Residents looking to get their pre-schooler's required inoculations in time for the start of school will be able to do so at a "tot shot clinic" in North Fort Myers today.
The "tot shots" spot will be held in North Fort Myers at the Lee County Health Department office at 83 Pondella Road from 5:30-7:30 p.m., Wednesday, July 18. There's no cost; for children only.
Each year, Lee County Health Department officials see the parking lot of the Immunizations Clinic of the Lee County Health Department lined up hundreds deep around the first day of school for required vaccinations.
"Every year families are up into the parking lot, with well over 100 children getting vaccines each day," said department spokesperson Diane Holm. "This can be the first day and sometimes the second or third day of school. We also see an influx the first day prior to the start of school."
The first day of school for Lee County Schools is Wednesday, Aug. 8, and it is coming fast, she said. Children needing required vaccinations quadruples this time of year.
Children who are not properly vaccinated are not allowed in Florida schools for the first time or back in school until their immunizations are up to date, officials remind residents.
To avoid the last-minute rush, free required vaccines are available now for children through 18 years of age at the Lee County Health Department, at 3920 Michigan Ave., in Fort Myers.
Hours for the Immunizations Department are Monday through Thursday, from 8 a.m. until 3:30 p.m., and Friday, from 1 p.m. until 3:30 p.m. No appointments are necessary, she said.
Another easy way to avoid the last-minute lines is to get vaccinations throughout the year, not during the last-minute rush.
"It's best to make vaccinating your children a priority during their birth month," said Kim White, immunizations manager, in a prepared statement. "Call your private provider today for an appointment or drop into the Health Department any weekday of the month."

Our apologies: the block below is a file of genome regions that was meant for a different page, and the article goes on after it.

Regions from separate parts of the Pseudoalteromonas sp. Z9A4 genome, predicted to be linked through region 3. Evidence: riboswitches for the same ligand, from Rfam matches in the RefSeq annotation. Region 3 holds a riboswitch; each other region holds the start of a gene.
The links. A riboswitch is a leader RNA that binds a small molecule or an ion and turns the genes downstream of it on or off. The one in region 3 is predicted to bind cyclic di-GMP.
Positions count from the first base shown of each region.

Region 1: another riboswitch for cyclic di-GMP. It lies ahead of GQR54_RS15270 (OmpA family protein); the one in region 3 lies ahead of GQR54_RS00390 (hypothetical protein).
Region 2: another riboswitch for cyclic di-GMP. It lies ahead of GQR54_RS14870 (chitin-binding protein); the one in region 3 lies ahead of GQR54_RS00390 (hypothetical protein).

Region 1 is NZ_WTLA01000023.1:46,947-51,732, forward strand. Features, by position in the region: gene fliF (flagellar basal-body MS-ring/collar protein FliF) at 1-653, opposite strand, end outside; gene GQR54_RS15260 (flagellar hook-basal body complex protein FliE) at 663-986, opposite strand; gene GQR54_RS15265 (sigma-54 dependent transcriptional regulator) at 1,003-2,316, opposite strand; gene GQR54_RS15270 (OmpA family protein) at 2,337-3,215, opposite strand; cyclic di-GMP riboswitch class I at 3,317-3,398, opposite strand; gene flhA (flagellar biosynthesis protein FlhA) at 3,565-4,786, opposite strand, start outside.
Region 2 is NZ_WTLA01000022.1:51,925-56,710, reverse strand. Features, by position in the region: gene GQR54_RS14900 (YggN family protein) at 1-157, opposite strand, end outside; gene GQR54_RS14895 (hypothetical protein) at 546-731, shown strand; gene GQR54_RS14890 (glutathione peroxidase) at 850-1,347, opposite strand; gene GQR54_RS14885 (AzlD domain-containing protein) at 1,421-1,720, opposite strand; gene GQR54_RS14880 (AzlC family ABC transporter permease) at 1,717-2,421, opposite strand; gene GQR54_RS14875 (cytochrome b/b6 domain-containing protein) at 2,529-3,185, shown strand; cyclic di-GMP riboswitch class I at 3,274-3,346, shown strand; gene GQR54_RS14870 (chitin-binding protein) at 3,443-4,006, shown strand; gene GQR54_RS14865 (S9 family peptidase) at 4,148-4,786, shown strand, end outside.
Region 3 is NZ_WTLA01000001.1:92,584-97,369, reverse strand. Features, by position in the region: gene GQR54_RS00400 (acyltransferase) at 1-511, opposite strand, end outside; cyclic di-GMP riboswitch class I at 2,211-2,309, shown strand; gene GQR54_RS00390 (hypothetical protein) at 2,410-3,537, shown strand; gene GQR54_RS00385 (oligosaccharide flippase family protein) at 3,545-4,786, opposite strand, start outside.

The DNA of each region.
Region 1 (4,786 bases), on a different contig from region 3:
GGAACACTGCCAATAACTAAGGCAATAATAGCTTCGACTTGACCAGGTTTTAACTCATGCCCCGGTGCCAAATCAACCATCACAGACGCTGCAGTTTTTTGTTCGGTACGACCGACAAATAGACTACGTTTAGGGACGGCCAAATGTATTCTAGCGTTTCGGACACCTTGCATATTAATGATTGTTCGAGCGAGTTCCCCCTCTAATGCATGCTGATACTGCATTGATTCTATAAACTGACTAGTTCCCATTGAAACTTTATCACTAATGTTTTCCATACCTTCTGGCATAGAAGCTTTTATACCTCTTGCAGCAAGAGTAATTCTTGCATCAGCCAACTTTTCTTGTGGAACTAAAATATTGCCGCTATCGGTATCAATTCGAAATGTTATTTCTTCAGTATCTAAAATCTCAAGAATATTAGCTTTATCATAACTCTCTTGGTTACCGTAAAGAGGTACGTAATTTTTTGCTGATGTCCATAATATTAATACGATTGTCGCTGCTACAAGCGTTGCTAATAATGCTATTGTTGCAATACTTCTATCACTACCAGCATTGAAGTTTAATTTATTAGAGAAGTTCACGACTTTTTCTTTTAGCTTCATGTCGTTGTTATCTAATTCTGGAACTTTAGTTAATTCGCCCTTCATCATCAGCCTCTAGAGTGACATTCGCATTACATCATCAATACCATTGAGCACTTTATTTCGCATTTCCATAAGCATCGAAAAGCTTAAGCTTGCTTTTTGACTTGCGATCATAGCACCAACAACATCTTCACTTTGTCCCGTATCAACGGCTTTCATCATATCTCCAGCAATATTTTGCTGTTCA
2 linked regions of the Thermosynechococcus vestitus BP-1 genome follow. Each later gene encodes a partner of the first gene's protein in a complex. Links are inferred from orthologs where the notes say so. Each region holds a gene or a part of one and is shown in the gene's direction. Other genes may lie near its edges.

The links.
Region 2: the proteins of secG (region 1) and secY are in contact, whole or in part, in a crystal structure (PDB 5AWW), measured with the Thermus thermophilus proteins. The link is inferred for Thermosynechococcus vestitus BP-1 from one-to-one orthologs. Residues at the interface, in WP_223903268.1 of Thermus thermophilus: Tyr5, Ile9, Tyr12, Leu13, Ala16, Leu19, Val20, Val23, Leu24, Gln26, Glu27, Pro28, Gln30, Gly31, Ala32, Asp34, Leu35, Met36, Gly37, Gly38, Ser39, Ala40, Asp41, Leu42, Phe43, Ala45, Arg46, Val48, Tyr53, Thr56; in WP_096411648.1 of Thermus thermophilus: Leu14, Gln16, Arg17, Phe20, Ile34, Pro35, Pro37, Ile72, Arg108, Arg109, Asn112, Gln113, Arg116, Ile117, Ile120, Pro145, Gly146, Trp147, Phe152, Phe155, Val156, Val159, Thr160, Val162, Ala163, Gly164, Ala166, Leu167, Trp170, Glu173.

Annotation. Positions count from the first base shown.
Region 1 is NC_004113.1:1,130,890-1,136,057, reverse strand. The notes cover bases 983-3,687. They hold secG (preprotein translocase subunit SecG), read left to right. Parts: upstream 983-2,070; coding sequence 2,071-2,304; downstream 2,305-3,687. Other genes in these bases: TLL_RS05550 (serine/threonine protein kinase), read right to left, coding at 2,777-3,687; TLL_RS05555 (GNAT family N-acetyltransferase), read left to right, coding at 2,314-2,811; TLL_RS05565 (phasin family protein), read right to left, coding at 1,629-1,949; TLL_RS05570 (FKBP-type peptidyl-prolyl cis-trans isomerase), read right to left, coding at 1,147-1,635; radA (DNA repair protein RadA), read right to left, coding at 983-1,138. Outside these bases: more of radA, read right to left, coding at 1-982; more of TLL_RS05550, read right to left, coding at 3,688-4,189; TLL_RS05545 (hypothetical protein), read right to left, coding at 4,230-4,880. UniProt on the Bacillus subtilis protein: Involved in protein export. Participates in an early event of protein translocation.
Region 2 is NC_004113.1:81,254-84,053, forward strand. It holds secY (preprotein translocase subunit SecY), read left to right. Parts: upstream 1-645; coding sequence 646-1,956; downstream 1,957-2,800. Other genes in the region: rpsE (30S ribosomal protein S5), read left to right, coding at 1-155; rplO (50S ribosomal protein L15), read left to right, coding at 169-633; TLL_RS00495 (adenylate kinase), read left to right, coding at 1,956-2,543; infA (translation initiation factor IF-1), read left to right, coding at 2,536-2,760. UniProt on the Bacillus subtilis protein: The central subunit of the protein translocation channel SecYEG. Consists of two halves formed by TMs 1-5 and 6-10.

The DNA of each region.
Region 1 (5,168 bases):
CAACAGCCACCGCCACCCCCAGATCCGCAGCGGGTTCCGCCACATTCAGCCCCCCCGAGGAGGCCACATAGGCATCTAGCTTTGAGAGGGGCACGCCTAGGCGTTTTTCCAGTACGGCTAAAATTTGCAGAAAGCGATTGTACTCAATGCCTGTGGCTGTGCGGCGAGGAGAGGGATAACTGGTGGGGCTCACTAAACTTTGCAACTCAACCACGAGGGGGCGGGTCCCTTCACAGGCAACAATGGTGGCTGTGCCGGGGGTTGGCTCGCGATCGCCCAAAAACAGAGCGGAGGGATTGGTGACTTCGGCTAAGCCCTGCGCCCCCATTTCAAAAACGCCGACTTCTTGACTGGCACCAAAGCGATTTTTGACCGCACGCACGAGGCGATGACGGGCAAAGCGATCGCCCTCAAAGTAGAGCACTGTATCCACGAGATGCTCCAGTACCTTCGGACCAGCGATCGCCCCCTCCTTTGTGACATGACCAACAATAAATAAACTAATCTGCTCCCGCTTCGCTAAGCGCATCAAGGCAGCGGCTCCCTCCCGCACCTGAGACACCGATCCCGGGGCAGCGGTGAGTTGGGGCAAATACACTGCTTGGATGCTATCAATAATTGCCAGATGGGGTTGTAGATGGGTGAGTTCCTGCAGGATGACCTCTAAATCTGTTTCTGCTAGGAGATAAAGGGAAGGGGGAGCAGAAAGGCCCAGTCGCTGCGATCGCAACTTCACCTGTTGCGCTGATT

Adult shots are also available at the Health Department for a fee.
"At the local clinics, children have priority, and adults will be served as possible," Holm said.
Parents and guardians also need to be informed, Holm said.
"The CDC has changed the recommendations over the years as new science has indicated changes that are needed for the best protection," she said. "In some cases it is boosters, in some it is a full vaccine. They can talk to their regular pediatrician or can call nurses at the Health Department or go online to leeched.com."
You can also get information and vaccines from your pediatrician, nurse practitioner or physician's assistant.
"To protect your children from some ailments such as whooping cough, adults need to be vaccinated as adults even through they were vaccinated as children," she said. "Adults need a one-time dose of what is called Tdap followed by a DTp every 10 years after the Tdap."
Whether getting adult or child immunizations, clients need to bring all shot records when intending to get vaccinations.
She noted another new trend in vaccinations.
"What I think is fascinating about immunizations required is what we called herd vaccination levels," she said. "In order to protect every one from these diseases, such as whooping cough, herd vaccination means a large percentage of the population must be vaccinated in order to protect the people who cannot be vaccinated due to medical reasons. For example, when it comes to whooping cough, 90 percent must have it; some herd vaccinations are as low as 75 percent."
The phone number for the Lee County Health Department is 332-9501.